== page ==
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Oct 20, 2016

that's sick! I definitely agree less is more, most of technology is a distraction, helping to zombify most of our population and to stop them from inner reflection, deep self-thought and seriously finding the powers of the mind and subconscious.

the one thing that sucks about living in the city is I don't get to see enough of nature. when you go out into the nature and wildlife you realize things pretty deep. all of this stuff didn't get there by accident, universe is amazing for people that take the time to reflect and figure shit out that goes much deeper than posting your life on instagram and trying to impress people on social media...

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Oct 20, 2016

One would argue the rest of the world was already there, and America has just taken a long time to start heading in that direction. It's a paradigm shift. Flashy cars aren't 'sexy' anymore and the traditional excesses of conspicuous consumption are neither sexy or feasible for most people anyway. Many millennials graduated in the wake of the financial crisis with student debt and found themselves either underemployed or unemployed entirely.

Personally, I try to keep my debts as low as possible and I hate clutter in my house, not quite to the extent of Marie Kondo, so I rarely buy anything I won't use a lot. Less is more, and subtle displays of wealth say more than conspicuous consumption.

Oct 20, 2016

I consider myself a minimalist.

My main goal in life is to own a house boat. Serious.

"It is better to have a friendship based on business, than a business based on friendship." - Rockefeller.

"Live fast, die hard. Leave a good looking body." - Navy SEAL

Oct 20, 2016

I started reading about minimalism last year. I actually just posted about this in another thread. But I trimmed down everything I owned. I stopped buying random junk that I don't need and have become much more deliberate in my consumption. I still own more than what a minimalist would and I don't think I fall into the category of a minimalist but I think that it's a healthy trend environmentally and socially that I am definitely moving more towards. The biggest change I made in my lifestyle from minimalism was reducing wasted time in front of the TV. There would be days that I'd get off work, go to the gym, and then watch TV/play video games for 4 hours before bed. Not anymore. Now I volunteer, I read, listen to podcasts, take care of my body and skin more routinely, I have started cooking for myself, and I have more time to spend with friends and family. However, I do indulge in a good binge watch of my favorite shows once a month or so. I think everyone could stand to learn something about minimalism, whether that's going full in or just adjusting a few habits. Eddie linked a video to the guys I would recommend as a good resource, The Minimalists http://www.theminimalists.com/minimalism/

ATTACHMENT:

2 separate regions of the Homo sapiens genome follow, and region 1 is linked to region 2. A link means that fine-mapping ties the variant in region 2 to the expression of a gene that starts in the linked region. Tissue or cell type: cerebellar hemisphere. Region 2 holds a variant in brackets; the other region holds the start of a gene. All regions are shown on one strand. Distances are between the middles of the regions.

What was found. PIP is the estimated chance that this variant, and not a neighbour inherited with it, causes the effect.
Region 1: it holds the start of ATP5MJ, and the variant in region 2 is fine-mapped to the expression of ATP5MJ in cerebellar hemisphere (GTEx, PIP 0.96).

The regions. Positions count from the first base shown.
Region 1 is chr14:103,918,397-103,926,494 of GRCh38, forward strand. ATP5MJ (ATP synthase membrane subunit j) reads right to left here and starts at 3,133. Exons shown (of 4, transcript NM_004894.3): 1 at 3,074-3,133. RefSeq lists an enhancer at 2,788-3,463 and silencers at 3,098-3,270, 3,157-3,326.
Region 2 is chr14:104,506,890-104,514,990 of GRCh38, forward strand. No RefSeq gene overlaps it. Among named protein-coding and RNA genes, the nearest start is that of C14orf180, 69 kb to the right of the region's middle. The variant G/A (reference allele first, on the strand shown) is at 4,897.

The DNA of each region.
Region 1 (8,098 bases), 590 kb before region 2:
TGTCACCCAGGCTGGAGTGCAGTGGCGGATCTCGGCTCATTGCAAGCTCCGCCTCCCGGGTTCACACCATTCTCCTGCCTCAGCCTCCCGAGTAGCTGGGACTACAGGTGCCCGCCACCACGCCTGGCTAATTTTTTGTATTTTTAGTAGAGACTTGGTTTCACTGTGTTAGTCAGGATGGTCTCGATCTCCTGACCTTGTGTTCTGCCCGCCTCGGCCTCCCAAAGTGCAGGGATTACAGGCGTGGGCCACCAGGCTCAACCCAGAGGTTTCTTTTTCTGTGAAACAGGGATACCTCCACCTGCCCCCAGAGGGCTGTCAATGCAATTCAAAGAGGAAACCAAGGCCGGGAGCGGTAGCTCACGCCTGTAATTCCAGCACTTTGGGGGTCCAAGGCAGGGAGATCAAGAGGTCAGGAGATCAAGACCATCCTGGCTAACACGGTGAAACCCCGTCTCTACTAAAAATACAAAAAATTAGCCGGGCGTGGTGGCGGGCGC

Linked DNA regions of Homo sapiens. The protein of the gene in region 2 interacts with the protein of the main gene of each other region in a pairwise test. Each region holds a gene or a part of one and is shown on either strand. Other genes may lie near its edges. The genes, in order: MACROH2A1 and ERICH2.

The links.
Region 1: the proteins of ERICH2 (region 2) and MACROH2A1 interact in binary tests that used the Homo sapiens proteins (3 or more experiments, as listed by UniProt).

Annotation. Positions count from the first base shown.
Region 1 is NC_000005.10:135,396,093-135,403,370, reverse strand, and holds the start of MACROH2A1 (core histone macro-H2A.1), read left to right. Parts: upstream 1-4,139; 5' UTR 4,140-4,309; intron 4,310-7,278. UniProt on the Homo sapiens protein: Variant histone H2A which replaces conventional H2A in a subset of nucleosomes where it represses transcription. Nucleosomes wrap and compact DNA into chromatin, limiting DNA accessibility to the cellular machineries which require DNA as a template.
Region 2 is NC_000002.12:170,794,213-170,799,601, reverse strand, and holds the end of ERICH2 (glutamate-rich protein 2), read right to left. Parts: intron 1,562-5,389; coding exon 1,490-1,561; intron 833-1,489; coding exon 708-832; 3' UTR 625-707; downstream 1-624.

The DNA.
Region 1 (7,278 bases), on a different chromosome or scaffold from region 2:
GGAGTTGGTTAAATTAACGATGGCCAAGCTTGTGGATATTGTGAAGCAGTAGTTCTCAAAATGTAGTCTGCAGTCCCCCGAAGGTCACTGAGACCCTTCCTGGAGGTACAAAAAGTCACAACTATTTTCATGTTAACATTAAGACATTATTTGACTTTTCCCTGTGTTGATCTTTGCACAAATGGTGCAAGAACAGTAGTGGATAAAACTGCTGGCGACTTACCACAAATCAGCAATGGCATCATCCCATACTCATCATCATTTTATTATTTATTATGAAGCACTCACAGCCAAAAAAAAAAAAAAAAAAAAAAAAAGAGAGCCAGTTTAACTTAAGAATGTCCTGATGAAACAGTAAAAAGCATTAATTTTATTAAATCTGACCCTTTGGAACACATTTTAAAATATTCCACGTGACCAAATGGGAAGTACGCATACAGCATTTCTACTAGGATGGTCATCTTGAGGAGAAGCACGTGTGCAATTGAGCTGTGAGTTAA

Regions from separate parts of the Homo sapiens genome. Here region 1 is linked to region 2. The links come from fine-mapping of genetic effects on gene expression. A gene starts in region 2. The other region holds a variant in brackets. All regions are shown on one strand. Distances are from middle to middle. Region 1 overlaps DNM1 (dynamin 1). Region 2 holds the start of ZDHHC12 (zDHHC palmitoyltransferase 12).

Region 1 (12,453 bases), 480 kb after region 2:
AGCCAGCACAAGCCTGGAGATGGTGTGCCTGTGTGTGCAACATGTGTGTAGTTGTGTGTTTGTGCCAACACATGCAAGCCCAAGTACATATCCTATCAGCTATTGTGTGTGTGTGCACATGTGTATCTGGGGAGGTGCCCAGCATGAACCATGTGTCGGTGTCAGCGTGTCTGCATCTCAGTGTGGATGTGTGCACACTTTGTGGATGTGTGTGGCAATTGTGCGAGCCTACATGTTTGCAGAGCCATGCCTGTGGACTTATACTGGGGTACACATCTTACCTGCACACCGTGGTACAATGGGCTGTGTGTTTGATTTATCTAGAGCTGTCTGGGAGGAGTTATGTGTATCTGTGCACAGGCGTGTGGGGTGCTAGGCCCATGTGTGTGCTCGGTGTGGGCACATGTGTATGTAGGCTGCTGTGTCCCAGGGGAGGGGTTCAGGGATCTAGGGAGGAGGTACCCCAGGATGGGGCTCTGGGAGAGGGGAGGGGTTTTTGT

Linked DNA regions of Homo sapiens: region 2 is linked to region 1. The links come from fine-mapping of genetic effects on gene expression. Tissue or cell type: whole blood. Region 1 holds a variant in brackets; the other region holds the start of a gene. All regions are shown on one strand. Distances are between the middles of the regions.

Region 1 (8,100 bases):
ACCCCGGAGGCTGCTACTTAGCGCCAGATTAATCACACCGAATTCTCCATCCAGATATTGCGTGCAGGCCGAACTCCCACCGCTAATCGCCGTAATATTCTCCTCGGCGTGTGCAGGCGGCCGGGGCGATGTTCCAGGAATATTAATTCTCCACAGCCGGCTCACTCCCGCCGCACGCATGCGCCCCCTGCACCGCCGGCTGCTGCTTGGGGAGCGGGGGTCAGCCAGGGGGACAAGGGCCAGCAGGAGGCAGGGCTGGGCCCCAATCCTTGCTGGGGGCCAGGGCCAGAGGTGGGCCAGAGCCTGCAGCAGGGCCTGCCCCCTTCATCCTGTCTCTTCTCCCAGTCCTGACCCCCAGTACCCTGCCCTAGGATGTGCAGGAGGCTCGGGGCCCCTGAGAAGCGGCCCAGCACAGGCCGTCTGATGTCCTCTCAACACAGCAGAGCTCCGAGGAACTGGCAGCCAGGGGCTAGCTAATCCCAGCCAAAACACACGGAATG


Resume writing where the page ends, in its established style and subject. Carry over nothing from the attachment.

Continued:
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Oct 20, 2016

I have posted about this before, but I am a big believer in spending money on experiences, not material goods. Time and time again, psychologists come out and explain that trips to Bermuda or weekends camping with the family provide more happiness than that new Ferrari or that Swaine Adeney briefcase. So, I live in an apartment building that has non-stainless steel appliances, I drive an eight-year-old car, and I shop at a discount grocer, but I spend thousands on vacations. Why? Because in ten years I will remember those vacations, but those materials possessions will mean nothing (or have had to be replaced).